What to do with…GINGER

HenryVIIIHenry VIII is said to have used ginger as a medicine for its qualities, as outlined by Culpeper, the herbalist, 150 years later:  ‘Ginger helps digestion, warms the stomach, clears the sight and is profitable for old men; it heats the joints and is therefore useful against gout’.


fresh root ginger

Ginger has an impressive record in treating many ailments:  it is said to help poor circulation and to cure flatulence and indigestion.  It is taken as a drink for coughs, nausea and influenza.  In the East, ginger is chewed to ward off evil spirits.  It is considered to be a cure for travel sickness and the essential oil is used in perfumery.


red ginger

red ginger plant

The ginger plant is an upright tropical plant, which is propagated by dividing the rhizomes.  It grows to about 3 feet, with elegant lance-shaped leaves and yellow flowers tinged with purple or red flowers.  Harvesting takes place 9-10 months after planting and in many parts of the world, this is still done by hand.  Much of the crop is washed, sun dried and then ground to a powder for domestic and commercial use.


gingerbreadThe essential oil is used in commercial flavorings.  Fresh root ginger is extremely popular in a variety of stir-fry or curry dishes.  It is used in different techniques; slices can be added to marinades or in cooking and removed before serving.  Grated, chopped or crushed ginger is used in pastes or braised dishes.  Finely shredded ginger can be added to fried or stir-fried dishes or it may be used raw in salads.  Pickled or preserved ginger is served as appetizers or used in savory cooking.  It is also used in Western baking, for example, in traditional ginger breads, cakes and biscuits such as ginger snaps.  The spice is also used in chutneys, pickles, jams and sweet preserves as well as drinks such as ginger beer, ginger ale and ginger wine.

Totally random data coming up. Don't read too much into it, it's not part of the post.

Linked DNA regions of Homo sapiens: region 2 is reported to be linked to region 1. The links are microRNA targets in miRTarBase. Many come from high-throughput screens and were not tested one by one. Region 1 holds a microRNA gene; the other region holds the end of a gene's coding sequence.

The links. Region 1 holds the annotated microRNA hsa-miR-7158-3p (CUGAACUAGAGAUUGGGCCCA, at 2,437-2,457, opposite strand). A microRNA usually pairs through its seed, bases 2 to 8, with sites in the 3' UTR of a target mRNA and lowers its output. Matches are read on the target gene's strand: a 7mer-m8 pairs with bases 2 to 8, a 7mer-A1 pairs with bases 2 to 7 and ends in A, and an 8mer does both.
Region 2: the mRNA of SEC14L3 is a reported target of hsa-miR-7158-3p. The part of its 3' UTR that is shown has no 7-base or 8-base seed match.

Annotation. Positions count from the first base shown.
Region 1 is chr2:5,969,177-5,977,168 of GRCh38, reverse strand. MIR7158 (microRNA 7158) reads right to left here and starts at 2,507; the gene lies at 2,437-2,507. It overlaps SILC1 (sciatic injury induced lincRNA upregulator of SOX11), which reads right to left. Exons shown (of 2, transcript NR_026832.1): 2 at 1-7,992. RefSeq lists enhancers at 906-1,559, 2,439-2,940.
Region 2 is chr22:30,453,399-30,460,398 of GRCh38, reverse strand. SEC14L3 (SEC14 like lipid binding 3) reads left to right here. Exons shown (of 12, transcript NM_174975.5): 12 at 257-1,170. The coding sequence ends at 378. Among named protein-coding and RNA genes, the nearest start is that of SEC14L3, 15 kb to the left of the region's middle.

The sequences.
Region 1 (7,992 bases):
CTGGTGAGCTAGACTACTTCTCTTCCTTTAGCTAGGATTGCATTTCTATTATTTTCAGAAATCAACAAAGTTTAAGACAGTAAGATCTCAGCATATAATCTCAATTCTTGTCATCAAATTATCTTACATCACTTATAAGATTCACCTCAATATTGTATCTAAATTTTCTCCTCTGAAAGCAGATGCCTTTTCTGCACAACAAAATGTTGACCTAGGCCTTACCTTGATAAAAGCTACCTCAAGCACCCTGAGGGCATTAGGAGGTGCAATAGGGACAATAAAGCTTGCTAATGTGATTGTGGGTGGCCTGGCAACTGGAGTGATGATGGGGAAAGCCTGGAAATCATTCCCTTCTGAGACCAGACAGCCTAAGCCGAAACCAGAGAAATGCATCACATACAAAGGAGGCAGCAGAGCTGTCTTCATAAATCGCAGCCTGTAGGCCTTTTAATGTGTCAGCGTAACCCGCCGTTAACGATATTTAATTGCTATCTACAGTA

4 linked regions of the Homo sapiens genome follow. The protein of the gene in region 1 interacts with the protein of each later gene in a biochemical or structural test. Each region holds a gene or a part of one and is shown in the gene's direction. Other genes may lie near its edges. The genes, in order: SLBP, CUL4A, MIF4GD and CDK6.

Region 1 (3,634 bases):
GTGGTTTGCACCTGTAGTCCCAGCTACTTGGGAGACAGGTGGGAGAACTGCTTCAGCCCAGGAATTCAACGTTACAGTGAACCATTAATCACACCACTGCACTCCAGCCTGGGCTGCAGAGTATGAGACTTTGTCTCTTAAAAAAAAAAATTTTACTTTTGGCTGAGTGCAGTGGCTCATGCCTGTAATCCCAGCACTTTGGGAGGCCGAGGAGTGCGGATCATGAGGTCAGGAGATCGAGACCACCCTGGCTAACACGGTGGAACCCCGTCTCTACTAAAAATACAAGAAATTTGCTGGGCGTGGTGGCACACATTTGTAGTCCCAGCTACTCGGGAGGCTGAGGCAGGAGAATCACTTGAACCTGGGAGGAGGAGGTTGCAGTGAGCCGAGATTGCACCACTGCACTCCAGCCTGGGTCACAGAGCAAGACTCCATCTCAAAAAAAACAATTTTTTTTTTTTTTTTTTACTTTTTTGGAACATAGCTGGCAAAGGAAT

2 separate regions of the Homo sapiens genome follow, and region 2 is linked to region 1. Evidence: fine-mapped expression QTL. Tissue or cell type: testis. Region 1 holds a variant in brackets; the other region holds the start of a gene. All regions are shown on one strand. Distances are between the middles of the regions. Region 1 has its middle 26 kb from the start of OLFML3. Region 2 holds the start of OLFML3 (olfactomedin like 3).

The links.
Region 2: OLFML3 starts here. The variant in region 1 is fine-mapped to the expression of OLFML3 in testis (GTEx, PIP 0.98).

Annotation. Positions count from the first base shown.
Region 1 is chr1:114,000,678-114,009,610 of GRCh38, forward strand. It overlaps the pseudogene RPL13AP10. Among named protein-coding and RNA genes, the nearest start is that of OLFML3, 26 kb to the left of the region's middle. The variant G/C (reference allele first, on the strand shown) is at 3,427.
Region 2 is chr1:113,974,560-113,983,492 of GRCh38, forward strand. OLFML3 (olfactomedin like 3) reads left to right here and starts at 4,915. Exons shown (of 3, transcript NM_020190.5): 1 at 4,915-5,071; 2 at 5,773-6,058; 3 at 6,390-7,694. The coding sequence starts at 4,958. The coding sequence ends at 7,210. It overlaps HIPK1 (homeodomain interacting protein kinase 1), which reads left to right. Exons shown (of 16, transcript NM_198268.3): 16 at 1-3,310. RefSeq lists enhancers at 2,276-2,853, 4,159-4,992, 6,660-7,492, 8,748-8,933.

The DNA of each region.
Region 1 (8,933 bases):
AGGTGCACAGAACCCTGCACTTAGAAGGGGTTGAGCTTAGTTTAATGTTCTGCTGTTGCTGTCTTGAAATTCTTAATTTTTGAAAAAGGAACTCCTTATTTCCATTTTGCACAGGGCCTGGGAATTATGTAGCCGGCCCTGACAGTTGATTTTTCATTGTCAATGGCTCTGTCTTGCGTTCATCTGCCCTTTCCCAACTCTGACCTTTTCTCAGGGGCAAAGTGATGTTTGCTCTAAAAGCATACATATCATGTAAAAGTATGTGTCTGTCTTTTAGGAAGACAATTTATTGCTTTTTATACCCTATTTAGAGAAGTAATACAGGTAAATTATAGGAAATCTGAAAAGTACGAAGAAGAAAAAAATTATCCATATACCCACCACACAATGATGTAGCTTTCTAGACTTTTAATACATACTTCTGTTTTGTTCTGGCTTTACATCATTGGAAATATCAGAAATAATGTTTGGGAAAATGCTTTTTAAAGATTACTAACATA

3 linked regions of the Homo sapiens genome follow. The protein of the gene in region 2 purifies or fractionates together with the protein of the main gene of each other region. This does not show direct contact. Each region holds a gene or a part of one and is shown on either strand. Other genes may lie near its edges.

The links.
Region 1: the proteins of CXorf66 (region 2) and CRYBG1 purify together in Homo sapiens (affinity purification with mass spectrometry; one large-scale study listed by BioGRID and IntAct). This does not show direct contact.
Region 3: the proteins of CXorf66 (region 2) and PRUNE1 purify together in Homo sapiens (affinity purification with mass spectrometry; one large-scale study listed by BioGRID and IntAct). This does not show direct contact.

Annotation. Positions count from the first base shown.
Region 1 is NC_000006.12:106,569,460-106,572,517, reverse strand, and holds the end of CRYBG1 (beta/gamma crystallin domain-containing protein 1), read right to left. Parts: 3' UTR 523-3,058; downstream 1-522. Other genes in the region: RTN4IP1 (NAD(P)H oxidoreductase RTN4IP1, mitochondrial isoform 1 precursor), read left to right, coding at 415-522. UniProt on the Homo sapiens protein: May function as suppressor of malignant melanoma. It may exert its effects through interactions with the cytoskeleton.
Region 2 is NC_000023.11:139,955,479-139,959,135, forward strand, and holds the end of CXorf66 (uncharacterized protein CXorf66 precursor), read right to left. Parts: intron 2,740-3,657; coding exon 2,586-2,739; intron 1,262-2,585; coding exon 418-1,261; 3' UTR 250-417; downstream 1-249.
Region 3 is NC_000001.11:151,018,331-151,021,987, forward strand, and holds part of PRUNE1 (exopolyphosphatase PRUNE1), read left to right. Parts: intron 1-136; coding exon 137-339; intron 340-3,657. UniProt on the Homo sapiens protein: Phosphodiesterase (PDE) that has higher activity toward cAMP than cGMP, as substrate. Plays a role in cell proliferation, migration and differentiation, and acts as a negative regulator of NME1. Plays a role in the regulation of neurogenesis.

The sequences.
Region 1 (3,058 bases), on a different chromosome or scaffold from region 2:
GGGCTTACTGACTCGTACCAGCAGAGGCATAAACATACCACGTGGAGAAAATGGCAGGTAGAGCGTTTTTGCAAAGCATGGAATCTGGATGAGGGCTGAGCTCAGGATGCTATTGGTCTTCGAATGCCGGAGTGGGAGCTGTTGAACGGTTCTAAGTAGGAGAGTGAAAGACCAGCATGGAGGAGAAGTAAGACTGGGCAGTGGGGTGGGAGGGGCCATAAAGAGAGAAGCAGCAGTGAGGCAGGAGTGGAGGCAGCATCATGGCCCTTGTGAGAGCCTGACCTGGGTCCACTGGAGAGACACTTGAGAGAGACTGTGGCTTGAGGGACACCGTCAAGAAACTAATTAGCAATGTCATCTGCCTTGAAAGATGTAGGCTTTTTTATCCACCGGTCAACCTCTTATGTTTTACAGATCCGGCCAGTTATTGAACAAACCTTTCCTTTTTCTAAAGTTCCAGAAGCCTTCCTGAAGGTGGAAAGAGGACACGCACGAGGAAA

Fresh Root Ginger   Look for plump, silvery skinned pieces, which are called ‘hands’.  Young ginger has smoother, thin skin firmly clinging to the firm and quite heavy root.  Older ginger has thicker, papery skin which sits more loosely on the root.  Avoid ginger that is wrinkled, softened or very light in weight.

Ground Ginger  Pale sand-colored spice widely used in baking.

crystallized ginger

crystallized ginger

Crystallized Ginger  Preserved by cooking in syrup, then dried and rolled in sugar.

Pickled Ginger  A savory condiment used in Oriental cooking.  Chinese pickled ginger is light, sweet and sour and quite hot in flavor.  Sweet red pickled ginger is slightly tangy, but mainly sweet as it is candied.  Japanese pickled ginger is more delicate than Chinese pickles.

Preserved or Stem Ginger  Traditionally packed into decorative, bulbous Chinese ginger jars.  The plump, tender young ginger is peeled and preserved in syrup, making it sweet and fairly spicy.


Use a little crushed ginger in marinades for pork steaks or chops.

Try adding a little finely grated fresh or chopped crystallized ginger to fruit puddings using rhubarb, plus or pears.  Can even be used in crumbles or pastry pies.


ginger tea

Make a soothing tea when you’re feeling under the weather.  Drop a slice or two into a mug and add hot water and honey along with a cinnamon stick and a slice of lemon or orange or add a slice to some lemon tea.  Ginger tea is also a natural remedy for menstrual cramps and helps relieve stress.  It encourages normal blood circulation, strengthens immunity and reduces inflammation.

Minced fried ginger can be added to Asian dishes just as you would fried garlic to Italian dishes.  It takes ordinary rice to a new level!